Monday, April 15, 2013

Another Problem of Ecclesiology

Last year I wrote a reply to Daniel Wallace's post on The Problem of Protestant Ecclesiology. I subscribed to notification of replies on that thread. Over a year later Wallace is still facilitating much tooting of the long horn of those in support of the apostolic succession of either the Catholic, Orthodox or Anglican churches. This subject is approached with a great deal of pride, based on antiquity, universality, and consensus. History proves they're not as old as they think, at least not in the sense of a proven apostolic succession or resemblance to the New Testament church. The fact that there are three of them (and many more) demonstrates that talk of universality and consensus is also cheap.

Many appeals are made to the church fathers. Each seems to see this as an almost unassailable position. In reality church fathers are embraced and discarded according to their affinity to a particular tradition. Augustine for Catholics, Anselm for Anglicans, Peter of Sebaste for Orthodox, none of which would likely embrace Coptic Saint Samuel the Confessor. And Arius is a church father as well, regardless of who doesn't want to claim him! Alternately some are revered as church fathers and then anathemized, or vice versa.

The appeal to traditional interpretations of "the church" should be compared to traditional interpretations of the elders of Israel, and then compared to the example of Jesus and his Apostles. They accepted and believed the Old Testament canon while rejecting the traditions and interpretations that had grown up from the "Israel fathers".

These churches may claim that their doctrine (in exclusion of the others) is semper eadem (always the same) or quod semper, quod ubique, quod ab omnibus (what has been held always, everywhere, by everybody). Once you exclude as churches everybody who does not always agree with you, I suppose it is easy to claim this is true. One among the Orthodox wrote that "Every church believes the same thing while leaving room for regional differences in praxis." But this reveals they in fact don't believe the same thing, unless they don't believe what they practice. Friendship and acquaintances with Roman Catholics exposes one to wide diversity of theology and practice, regardless of what "the church" says they believe.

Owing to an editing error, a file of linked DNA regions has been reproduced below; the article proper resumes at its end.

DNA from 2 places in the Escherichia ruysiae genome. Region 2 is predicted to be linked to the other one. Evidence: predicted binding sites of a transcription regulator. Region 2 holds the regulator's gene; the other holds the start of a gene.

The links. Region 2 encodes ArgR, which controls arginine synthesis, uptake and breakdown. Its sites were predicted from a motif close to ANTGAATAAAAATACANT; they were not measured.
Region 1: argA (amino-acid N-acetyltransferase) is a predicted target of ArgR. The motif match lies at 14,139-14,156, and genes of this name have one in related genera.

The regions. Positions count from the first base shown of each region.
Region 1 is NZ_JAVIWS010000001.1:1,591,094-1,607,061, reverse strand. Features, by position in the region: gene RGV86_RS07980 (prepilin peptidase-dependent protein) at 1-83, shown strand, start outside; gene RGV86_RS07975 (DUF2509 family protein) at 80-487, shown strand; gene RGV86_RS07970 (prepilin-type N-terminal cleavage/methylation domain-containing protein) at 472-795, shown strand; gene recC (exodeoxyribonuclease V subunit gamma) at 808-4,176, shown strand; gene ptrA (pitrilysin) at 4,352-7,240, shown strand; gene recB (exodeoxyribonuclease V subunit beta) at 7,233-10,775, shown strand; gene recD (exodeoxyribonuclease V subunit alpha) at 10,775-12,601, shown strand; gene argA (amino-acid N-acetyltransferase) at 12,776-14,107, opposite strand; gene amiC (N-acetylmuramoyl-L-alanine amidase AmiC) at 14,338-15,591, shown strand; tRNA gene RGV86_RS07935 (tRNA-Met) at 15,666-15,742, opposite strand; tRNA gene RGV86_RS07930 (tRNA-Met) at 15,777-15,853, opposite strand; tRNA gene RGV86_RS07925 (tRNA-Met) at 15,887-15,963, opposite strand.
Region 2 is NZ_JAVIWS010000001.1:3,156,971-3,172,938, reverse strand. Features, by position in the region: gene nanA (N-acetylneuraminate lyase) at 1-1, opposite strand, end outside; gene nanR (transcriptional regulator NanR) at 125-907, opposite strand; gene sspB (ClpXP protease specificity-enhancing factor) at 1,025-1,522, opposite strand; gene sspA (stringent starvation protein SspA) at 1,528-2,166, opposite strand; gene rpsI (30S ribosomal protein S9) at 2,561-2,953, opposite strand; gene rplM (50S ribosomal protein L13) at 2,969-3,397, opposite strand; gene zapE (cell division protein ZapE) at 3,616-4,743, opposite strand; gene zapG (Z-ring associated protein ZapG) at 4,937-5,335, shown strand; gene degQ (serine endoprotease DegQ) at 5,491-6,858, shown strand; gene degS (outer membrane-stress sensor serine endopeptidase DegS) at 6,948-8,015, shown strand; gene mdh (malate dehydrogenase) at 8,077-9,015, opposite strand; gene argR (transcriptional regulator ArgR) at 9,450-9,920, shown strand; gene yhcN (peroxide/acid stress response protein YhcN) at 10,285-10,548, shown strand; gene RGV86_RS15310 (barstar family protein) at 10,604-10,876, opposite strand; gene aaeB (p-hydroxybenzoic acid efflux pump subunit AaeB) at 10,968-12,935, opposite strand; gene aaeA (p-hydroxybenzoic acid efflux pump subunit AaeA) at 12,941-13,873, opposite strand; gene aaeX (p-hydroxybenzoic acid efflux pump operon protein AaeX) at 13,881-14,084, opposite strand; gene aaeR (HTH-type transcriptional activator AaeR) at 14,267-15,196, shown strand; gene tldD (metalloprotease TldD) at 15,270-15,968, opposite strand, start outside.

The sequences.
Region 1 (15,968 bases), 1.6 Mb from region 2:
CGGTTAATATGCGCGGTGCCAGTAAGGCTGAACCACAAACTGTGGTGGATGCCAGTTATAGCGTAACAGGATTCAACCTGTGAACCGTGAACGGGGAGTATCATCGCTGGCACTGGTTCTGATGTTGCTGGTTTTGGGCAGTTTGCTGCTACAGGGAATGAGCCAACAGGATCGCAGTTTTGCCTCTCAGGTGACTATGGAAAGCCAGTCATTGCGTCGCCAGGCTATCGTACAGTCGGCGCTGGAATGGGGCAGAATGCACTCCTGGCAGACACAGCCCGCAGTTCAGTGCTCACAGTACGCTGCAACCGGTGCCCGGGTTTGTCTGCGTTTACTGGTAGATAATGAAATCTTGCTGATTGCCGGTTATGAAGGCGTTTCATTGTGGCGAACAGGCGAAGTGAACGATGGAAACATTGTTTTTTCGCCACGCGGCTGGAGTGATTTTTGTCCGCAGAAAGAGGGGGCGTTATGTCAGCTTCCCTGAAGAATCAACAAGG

The ecumenical councils are accepted as examples of an exercise of church consensus, continuity and infallibility. Yet, there were disagreements in the councils, on which councils are ecumenical and on which portions of the councils are to be accepted. Of the early ecumenical councils, Oriental Orthodoxy recognizes only the first three, Eastern Orthodoxy seven and Roman Catholicism eight. Consensus is not achieved by achieving consensus, but by excommunicating those who deny the consensus. Might makes right and vae victis (woe to the vanquished ones)!

Comparison of the growth of the acorn of the New Testament church into an oak tree reveals some things that have grown into a giraffe. Praying to the dead, the veneration of images, the perpetual virginity of Mary, the monarchical papacy and such like expose a different creature to our sight. But "none of this moves them" who are reinforced by their church's infallibility. But hold on, in the next post we will investigate a stain attached to all these churches which they cannot wash away, try as though they might. Even babes recognize, despite all rhetoric to the contrary, that something doesn't add up to New Testament Christianity here!

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